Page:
Monday, October 23, 2006

5. The God and Father of our Lord Jesus Christ

I hope you all had a good weekend. It is supposed to be getting cooler here in Hong Kong, I can’t say I have noticed. Temperatures are still in the mid to high 20s. I find it hard to function above 20! I do apologize for not posting over the weekend. I needed more time to think than the weekend provided, but I will try not to let it happen too often – not posting, that is, hopefully I will at least go on trying to think!

Today I post the last in the series on God which was prompted by the survey into religious beliefs in America. Since I originally started this series, I have been trying to write more fully about how far I think many of us have wandered from a balanced understanding of God. I have begun to ask how we can find God again. I am sure the key does lie in seeing God as exclusively and explicitly revealed in Jesus Christ so I want to round off the original series with a few thoughts which I will write about more extensively in future posts.

The God and Father of our Lord Jesus Christ

We have been examining the four Gods that researchers identified as being believed in by Americans today: an authoritarian God who metes out punishment; a benevolent God who is less willing to condemn people; a critical God who does not interact with the world, but deals out punishment in the after-life; and a distant God who set the laws of nature in motion, but is no longer involved in events of the world. My assumption has been that it is not only Americans who have these four Gods.

I have argued that in fact there is truth in all four, but that each misses out on part of the truth or is in danger of distorting it. So, for example, while it is true, as those who believe in the Benevolent God assert, that God welcomes us and accepts us as we are, he doesn’t stop there, but has expectations of us. He accepts us as we are, but expects us to change and be changed into what we should be.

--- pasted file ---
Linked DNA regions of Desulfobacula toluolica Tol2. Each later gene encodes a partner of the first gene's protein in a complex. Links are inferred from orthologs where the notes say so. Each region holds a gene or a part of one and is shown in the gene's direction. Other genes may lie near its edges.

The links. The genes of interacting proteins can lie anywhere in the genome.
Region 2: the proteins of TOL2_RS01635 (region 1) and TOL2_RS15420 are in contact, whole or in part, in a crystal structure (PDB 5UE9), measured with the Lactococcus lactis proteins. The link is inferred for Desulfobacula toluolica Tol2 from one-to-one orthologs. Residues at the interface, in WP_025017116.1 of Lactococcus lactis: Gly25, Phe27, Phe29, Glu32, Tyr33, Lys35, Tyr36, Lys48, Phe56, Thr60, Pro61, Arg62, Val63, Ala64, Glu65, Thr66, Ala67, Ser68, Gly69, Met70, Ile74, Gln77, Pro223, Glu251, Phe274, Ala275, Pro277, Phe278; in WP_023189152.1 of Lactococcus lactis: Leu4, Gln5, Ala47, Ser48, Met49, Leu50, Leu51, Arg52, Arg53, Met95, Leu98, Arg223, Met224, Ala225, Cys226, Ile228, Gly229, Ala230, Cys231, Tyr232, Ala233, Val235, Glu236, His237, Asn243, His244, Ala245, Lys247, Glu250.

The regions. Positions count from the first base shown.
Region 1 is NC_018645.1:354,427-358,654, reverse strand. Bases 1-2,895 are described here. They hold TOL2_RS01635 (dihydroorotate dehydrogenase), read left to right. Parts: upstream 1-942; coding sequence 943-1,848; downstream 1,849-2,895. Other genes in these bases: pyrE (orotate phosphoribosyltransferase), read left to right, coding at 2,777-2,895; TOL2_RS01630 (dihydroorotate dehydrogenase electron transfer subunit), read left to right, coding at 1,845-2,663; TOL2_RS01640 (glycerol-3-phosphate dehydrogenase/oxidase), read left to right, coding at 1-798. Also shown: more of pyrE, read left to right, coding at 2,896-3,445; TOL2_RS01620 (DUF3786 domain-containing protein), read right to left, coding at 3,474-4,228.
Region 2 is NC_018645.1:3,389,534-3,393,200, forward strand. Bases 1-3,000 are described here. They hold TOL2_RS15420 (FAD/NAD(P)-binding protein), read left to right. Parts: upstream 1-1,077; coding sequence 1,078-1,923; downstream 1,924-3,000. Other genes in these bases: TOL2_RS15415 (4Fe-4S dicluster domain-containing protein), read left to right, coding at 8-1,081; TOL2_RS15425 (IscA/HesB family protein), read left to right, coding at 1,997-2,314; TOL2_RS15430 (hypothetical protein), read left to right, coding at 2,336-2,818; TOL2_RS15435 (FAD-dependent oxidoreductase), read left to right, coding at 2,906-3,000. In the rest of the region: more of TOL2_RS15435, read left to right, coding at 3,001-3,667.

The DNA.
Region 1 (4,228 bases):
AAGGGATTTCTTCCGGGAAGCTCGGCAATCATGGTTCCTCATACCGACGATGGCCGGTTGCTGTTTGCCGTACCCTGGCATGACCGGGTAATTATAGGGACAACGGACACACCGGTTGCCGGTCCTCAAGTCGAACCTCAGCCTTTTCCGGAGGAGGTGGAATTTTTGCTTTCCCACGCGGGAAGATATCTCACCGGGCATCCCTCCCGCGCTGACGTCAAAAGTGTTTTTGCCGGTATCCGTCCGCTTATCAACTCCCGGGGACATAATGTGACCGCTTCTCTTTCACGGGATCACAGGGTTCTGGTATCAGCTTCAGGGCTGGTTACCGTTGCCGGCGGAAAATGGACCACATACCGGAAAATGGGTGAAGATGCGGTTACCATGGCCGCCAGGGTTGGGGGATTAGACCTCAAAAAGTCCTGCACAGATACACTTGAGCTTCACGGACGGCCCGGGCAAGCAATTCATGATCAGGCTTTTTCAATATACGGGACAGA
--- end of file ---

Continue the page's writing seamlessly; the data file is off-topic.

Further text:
We need a bigger God than any of these different Gods. What we need is the God and Father of our Lord Jesus Christ. For in the Bible, God is not defined in abstract terms as the researchers attempt to do with these views of God. This is not a criticism for the categories they use are helpful to understand contemporary religion and not just American religion. They help us to analyze our own view of God and see where it is inadequate and needs changing.

Christianity, however, is more than belief in a God, important though that is. It is first and foremost a relationship with God. This relationship is only possible through the life, death, resurrection, and ascension of our Lord Jesus Christ. It is in Jesus that we meet God and come to know him for ourselves. The God we meet is our Creator, who not only created the world, but upholds it and sustains it every second of every day. He is the Creator, who is utterly transcendent, but who has condescended to know us and love us. He is the One who has made us moral beings and who shows us how we should live. If we ignore his commands, there will inevitably be consequences, because what he has shown us is for the best because he is God and knows best.

Yet even though we go wrong and let down him, ourselves, and others, he never gives up on us, but keeps loving us and reaching out to us. Supremely, he has reached out to us in the death of his Son who by his death has made forgiveness possible for us no matter how bad we are or how bad what we have done has been. The life we live now matters and one day we will have to give an account of it. There will be a day of reckoning that none can escape. However, Christians believe that Christ is on their side and will see them through, but they accept this humbly as a gift and not as a right.

As long as we are here, we work for the good of all creation and all who are part of it. The earth is the Lord’s and everything in it. We are more than simply passing through, and we long for the day when God will recreate the heavens and earth and bring his work of creation to completion. In the meantime, we worship him as our God and trust him as our Father. We know there is more that we do not know than we do, and long for the day when we will no longer see through a glass darkly, but see face to face, when we will know even as we are fully known.

We will inevitably stumble and fall. We will make mistakes, take wrong turnings, misunderstand, get it wrong, and sin. But we believe in a God who is greater than all our failings, a God who is capable of helping us to stand and who will one day perfect his work in us.

The Christian view of God is of great God: a God whom we can never fully understand. There will always be more to know and more to discover about him. But we do believe that we can know something of Him and that what we do know is true. This truth we find in the One who said: I am the way, the truth and the life, no-one can come to the father but by me.

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